A masterful orator, the Reverend Dr. Martin Luther King Jr. – as he is invariably described in the black community – was perhaps at his prophetic best when, fifty years ago on this day, he handed down a searing indictment of America’s war in and on Vietnam at the Riverside Church in New York.  Four years earlier, on the steps of Washington’s Mall, King had delivered his “I Have a Dream” speech; and it is doubtless the optimism of that speech, and its palpable demonstration of his still enduring faith, despite the massive provocations to which he had been subjected by white racists, in the promise of America that has ensured its status both as a landmark document of political spirituality and as a signal achievement in American political rhetoric.

The “dream” of which Dr. King spoke in 1963 would soon sour.  By the mid-1960s, America’s involvement in the war in Vietnam had considerably escalated.  Opposition to the war had been growing; even some who opposed the advance of communism in Vietnam had qualms about the manner in which the US had taken over the role of the former colonial power, France.  Thus far Dr. King had spoken comparatively little against the war, though his unflinching advocacy of nonviolent resistance to segregation and the virulent racism of American society did not leave in doubt his own views about the illegitimacy of war in general and, certainly, the absolute immorality of a war launched upon a people thousands of miles away who, as Ho Chi Minh had declared, “have never done any harm to the United States” and would not capitulate, or even agree to so-called peace talks, “under the threat of bombs”.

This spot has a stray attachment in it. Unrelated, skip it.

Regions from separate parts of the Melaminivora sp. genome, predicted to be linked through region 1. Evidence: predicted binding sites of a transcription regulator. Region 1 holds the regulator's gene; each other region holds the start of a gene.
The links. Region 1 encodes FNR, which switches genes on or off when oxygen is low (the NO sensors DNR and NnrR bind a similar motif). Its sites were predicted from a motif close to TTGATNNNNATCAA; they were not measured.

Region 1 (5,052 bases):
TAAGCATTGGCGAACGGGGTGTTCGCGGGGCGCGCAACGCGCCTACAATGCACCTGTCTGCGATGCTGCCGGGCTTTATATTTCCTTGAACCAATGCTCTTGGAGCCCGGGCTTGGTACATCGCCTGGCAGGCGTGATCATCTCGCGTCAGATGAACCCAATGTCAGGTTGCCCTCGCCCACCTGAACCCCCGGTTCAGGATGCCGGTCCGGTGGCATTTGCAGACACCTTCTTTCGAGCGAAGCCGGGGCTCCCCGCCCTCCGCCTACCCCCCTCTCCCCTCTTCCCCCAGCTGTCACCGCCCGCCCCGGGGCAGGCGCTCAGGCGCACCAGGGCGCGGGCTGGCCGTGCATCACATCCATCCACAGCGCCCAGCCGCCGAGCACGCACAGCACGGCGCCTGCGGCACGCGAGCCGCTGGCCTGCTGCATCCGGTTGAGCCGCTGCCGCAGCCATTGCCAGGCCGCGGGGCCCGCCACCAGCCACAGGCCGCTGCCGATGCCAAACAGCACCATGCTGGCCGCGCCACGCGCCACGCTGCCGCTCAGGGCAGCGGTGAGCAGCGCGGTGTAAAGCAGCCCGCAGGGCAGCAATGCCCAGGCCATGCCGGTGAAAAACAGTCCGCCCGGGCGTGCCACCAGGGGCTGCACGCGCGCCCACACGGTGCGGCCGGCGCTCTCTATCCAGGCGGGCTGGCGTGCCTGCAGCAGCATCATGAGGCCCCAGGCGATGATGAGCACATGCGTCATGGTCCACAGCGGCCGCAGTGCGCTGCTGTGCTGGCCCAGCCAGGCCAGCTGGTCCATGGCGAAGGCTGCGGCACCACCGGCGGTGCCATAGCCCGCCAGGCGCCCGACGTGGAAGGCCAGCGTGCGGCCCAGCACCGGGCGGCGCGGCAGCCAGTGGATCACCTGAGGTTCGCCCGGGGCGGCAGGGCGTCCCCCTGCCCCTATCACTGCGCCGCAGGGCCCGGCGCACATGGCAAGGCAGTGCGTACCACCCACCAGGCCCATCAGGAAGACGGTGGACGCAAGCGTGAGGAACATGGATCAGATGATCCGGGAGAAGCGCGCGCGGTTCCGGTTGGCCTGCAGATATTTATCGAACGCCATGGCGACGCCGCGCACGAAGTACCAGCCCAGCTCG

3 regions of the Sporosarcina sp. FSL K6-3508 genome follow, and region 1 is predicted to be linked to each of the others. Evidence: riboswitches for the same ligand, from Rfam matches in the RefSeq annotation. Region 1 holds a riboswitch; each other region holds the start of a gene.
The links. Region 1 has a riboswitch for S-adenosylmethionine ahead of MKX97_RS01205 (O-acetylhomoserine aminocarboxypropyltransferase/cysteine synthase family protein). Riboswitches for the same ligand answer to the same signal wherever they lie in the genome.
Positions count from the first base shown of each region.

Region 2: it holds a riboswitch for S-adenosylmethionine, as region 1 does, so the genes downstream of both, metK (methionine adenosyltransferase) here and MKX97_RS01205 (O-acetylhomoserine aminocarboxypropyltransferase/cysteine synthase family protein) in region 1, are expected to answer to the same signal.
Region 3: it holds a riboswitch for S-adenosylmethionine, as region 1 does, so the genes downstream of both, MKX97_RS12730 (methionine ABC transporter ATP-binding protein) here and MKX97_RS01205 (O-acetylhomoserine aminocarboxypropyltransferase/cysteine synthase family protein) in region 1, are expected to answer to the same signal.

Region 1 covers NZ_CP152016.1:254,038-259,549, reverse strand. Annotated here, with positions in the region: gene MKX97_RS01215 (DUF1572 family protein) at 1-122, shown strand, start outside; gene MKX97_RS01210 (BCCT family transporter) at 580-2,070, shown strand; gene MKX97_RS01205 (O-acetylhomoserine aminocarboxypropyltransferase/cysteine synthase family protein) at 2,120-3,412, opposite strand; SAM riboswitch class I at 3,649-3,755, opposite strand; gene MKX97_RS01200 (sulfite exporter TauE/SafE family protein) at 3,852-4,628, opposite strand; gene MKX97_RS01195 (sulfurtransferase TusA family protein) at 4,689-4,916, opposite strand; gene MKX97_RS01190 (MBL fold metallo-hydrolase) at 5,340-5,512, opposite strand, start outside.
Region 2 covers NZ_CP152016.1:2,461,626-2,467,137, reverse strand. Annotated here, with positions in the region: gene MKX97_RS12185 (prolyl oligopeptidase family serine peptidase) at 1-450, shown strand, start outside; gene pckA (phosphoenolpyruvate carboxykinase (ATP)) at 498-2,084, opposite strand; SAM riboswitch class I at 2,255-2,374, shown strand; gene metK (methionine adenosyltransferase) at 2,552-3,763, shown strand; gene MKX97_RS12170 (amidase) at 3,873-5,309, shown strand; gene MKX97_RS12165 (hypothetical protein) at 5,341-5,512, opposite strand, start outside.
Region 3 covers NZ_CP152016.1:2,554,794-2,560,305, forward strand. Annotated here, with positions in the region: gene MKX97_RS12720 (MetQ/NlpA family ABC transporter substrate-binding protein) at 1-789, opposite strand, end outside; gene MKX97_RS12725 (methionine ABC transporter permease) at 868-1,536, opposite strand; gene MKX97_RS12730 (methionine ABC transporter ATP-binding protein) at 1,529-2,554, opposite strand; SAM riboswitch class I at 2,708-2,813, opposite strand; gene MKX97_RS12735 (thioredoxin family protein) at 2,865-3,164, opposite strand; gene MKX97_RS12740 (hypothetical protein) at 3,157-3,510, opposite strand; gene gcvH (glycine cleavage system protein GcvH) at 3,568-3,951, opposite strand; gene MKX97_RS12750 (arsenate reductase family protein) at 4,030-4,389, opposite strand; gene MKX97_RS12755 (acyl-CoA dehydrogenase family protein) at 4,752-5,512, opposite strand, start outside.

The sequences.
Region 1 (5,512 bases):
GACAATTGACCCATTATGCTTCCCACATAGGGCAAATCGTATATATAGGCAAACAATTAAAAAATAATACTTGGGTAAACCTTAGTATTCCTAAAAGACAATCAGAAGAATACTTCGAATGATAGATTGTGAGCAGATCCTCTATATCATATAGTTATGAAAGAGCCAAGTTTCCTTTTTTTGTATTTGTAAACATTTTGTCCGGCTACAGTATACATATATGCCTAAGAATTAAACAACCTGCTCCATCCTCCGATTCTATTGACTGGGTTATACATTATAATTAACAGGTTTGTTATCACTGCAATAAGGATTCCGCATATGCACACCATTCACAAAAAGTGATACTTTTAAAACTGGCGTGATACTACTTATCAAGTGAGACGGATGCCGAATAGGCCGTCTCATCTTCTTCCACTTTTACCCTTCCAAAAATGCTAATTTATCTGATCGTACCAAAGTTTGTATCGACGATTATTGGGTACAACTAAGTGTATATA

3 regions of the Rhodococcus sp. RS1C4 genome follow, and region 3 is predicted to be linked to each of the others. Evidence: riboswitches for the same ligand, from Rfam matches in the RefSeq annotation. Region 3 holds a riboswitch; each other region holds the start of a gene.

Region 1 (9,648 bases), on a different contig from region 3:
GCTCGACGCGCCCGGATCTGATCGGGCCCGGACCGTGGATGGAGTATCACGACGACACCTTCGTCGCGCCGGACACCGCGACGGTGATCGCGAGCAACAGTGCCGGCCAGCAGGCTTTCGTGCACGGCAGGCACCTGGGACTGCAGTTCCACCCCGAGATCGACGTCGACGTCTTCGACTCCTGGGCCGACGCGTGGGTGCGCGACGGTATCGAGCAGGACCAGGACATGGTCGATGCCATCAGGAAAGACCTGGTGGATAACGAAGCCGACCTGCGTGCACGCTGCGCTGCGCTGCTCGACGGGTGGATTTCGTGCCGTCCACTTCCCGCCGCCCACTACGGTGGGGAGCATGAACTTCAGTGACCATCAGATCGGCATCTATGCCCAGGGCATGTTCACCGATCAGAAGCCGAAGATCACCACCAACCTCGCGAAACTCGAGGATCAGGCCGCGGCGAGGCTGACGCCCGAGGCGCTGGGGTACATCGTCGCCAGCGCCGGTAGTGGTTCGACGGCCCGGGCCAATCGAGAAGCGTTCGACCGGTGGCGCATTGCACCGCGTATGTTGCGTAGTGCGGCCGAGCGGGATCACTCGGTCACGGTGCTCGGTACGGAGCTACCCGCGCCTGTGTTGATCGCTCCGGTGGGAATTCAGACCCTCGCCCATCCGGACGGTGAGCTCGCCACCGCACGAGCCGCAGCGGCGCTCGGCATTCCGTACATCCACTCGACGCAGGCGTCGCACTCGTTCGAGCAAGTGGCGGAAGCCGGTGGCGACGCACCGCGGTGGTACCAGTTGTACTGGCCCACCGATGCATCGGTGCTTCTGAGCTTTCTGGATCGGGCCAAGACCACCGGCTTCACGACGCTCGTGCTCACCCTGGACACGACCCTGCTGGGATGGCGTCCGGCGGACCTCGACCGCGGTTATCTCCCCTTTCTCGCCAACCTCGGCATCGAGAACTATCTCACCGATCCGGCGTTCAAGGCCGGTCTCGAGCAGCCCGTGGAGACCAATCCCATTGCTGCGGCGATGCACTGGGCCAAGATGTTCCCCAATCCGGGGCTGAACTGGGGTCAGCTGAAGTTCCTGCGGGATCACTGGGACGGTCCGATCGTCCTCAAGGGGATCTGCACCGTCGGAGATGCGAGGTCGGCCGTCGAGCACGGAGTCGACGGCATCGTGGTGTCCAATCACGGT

By 1966-67, the Vietnam War had become the defining, one might say transcendent, issue in American public life.  Some in the movement may have been tempted into thinking that, with the passage of the Civil Rights Act in 1964 and the Voting Rights Act the following year, the legal framework for redressing the extreme liabilities from which black people suffered had been put into place and thus the problems of African Americans were on their way to being resolved.  Dr. King and his associates, and black people throughout the US, of course knew better.  By this time, Dr. King had come around to the view that the two great movements of the mid-sixties, the Civil Rights agitation and the resistance to the war, had to be linked together.  There was another pressing consideration: in war abroad, as at home in the US, to the extent that the black person could call a country where he or she had been enslaved, killed, tortured, maimed, lynched, raped and ridiculed a “home”, the black person had borne the brunt of the toll.  A disproportionate number of young black men had been drafted to fight an imperialist war and lay down their lives for a country which otherwise had no use for them.